I truly do hope that you have enjoyed the second season of the Diary podcast so far – I am extremely grateful for your support of the show, taking time out of your precious schedule to give us a listen. So without further ado I hope you will grab your glaive and then prepare to face The Beast for the fair hand of the Princess Lyssa on the Planet of Krull!

Remember that for even more pop culture related goodness – make sure to check out Earl’s own website, the Logbook.Com – absolutely one of the best and longest running sites for all your retro needs.

If you have a moment, why not help us reach new listeners? Not only subscribe but leave us a rating and review for the Diary of An Arcade Employee podcast – whether that be on iTunes, Google Podcasts, Stitcher or Spotify?

If you possibly have suggestions for future episodes or want to chat about the current show – you can reach me at You can find me on Facebook or Twitter and make sure to check out the Arkadia Retrocade Facebook page. Or for daily updates you can hop on over to the Diary of an Arcade Employee Facebook page – heck -you can see videos and more fun a couple of times a week by checking out my Instagram page!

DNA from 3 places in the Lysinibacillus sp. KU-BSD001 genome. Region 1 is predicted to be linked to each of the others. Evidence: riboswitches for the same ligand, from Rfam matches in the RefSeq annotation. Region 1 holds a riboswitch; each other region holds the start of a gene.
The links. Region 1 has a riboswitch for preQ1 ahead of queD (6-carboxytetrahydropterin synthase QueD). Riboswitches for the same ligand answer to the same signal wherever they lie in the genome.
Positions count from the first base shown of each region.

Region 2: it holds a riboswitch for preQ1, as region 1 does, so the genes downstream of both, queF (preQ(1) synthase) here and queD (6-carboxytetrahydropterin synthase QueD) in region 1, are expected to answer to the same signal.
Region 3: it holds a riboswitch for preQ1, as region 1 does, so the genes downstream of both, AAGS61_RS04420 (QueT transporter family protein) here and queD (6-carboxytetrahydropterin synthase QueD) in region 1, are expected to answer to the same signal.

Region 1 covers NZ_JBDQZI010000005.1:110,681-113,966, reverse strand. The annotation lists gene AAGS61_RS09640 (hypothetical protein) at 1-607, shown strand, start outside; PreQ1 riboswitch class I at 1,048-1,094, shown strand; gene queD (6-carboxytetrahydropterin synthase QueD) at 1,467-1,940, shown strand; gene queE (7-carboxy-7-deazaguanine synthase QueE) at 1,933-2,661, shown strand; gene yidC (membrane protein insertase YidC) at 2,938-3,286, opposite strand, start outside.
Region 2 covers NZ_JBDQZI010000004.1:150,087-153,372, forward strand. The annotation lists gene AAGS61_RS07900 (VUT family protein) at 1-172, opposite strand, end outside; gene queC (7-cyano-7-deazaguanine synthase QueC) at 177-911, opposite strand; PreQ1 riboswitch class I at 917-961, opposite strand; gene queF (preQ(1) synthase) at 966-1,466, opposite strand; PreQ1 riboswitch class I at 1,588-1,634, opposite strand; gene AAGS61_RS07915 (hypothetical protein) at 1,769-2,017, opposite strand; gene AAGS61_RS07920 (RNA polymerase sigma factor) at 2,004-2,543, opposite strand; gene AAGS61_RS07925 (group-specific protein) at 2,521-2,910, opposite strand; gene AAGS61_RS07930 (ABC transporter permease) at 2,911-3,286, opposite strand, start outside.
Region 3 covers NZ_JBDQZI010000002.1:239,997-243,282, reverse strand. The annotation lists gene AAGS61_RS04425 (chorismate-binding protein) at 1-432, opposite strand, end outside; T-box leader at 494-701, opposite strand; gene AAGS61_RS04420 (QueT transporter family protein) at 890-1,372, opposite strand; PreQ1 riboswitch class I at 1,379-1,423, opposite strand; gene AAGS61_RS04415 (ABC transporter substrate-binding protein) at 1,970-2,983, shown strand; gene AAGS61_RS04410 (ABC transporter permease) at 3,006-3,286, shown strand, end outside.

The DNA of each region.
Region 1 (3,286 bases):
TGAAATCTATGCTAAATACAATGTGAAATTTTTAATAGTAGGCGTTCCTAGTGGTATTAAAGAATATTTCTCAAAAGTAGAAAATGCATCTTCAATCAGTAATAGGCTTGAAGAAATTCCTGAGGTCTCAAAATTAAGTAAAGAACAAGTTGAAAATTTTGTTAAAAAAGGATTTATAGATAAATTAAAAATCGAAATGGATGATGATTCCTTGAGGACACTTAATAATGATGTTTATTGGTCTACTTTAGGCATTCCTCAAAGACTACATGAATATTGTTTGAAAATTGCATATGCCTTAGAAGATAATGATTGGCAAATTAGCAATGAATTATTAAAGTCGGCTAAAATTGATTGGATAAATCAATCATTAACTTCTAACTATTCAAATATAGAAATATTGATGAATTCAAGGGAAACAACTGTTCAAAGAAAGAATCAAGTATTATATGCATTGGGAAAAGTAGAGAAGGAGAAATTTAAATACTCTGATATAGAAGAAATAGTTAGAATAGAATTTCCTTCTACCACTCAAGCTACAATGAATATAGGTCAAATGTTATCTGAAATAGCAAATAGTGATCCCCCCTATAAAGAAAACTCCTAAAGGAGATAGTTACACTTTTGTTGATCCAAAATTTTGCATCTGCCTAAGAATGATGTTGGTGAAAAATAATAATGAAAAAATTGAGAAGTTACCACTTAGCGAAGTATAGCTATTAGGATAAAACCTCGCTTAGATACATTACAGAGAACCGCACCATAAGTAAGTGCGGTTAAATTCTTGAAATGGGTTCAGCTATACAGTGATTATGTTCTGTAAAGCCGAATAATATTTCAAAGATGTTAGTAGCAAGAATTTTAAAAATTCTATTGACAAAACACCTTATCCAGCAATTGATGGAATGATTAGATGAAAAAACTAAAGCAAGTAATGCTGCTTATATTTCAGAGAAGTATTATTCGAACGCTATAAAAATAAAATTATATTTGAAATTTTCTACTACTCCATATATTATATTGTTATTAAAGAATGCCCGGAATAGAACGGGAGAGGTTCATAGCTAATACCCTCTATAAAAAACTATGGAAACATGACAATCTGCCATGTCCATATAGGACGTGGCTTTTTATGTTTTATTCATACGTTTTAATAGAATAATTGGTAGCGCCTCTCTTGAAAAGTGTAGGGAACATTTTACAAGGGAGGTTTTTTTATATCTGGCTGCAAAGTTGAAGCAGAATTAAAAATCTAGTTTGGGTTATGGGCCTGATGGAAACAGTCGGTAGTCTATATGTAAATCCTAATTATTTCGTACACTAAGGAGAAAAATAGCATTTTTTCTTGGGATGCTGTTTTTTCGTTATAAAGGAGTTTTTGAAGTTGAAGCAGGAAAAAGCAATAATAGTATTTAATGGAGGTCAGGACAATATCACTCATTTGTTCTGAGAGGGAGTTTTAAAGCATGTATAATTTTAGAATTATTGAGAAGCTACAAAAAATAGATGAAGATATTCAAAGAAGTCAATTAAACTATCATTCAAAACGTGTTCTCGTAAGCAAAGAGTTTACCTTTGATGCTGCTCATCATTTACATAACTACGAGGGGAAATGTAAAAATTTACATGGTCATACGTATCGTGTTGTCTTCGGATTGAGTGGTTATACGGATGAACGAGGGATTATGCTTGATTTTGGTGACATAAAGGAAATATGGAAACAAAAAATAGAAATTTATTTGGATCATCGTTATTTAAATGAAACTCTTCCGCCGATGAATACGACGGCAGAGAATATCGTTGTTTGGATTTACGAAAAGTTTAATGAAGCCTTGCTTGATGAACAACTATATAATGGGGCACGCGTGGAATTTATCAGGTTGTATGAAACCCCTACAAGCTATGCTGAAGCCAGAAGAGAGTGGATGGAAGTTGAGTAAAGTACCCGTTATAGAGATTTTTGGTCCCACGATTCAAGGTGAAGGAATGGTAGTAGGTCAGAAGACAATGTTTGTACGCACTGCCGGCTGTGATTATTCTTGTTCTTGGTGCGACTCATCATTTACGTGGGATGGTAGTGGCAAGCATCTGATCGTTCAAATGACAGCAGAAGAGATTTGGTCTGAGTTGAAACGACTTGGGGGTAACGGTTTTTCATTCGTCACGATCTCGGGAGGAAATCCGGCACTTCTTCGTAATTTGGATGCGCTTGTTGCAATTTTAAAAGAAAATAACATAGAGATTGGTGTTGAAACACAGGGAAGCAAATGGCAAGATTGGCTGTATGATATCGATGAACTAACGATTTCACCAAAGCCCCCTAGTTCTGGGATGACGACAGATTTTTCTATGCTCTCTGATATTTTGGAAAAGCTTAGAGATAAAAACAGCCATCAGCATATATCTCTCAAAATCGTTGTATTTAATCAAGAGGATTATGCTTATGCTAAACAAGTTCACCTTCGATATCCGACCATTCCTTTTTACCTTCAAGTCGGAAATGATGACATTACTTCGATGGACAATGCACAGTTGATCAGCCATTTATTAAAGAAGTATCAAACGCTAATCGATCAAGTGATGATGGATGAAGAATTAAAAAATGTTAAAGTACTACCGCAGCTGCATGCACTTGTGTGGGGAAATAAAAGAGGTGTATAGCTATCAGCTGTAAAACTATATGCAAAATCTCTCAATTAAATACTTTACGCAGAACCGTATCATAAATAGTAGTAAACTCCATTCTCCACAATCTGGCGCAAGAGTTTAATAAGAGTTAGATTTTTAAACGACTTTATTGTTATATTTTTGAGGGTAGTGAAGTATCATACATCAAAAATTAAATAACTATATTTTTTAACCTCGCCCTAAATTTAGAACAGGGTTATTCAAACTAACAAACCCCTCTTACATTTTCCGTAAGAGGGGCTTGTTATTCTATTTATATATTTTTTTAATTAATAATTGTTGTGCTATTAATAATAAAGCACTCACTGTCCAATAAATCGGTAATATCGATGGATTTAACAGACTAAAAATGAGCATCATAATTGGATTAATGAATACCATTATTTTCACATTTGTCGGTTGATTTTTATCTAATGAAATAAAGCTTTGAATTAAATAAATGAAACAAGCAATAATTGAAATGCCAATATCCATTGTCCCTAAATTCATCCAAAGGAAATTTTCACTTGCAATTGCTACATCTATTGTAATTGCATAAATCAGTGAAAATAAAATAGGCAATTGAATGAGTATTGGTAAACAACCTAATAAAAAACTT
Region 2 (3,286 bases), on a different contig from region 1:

Subscribe to the Diary of An Arcade Employee Podcast:

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In 1979 Only Computer Perfection Would Suffice

Friends, over the weekend it appears that Gary Burton, the head technician at the Arkadia Retrocade and frequent guest on the Diary of An Arcade Employee podcast, was able to hit some flea markets. I have been fortunate enough to go along with him in the past and it is absolutely uncanny the amount of awesome retro related things he is able to find. Case in point – he picked up a working copy of 1979’s Computer Perfection from Lakeside Games. A company no stranger to various board and electronic games throughout the ’70s – such as Crash Tower, Aggravation, Duell, Avalanche, as well as Intercept. I can tell you that I certainly remember seeing Computer Perfection in the likes of the Sears Wishbook as well as on shelves at the local Walmart – it is a game that I always wanted but never was able to get my hands on. A fact that the Universe appeared to take delight in mocking me with… when Computer Perfection would show up in the Buck Rogers in the 25th Century television series as a prop.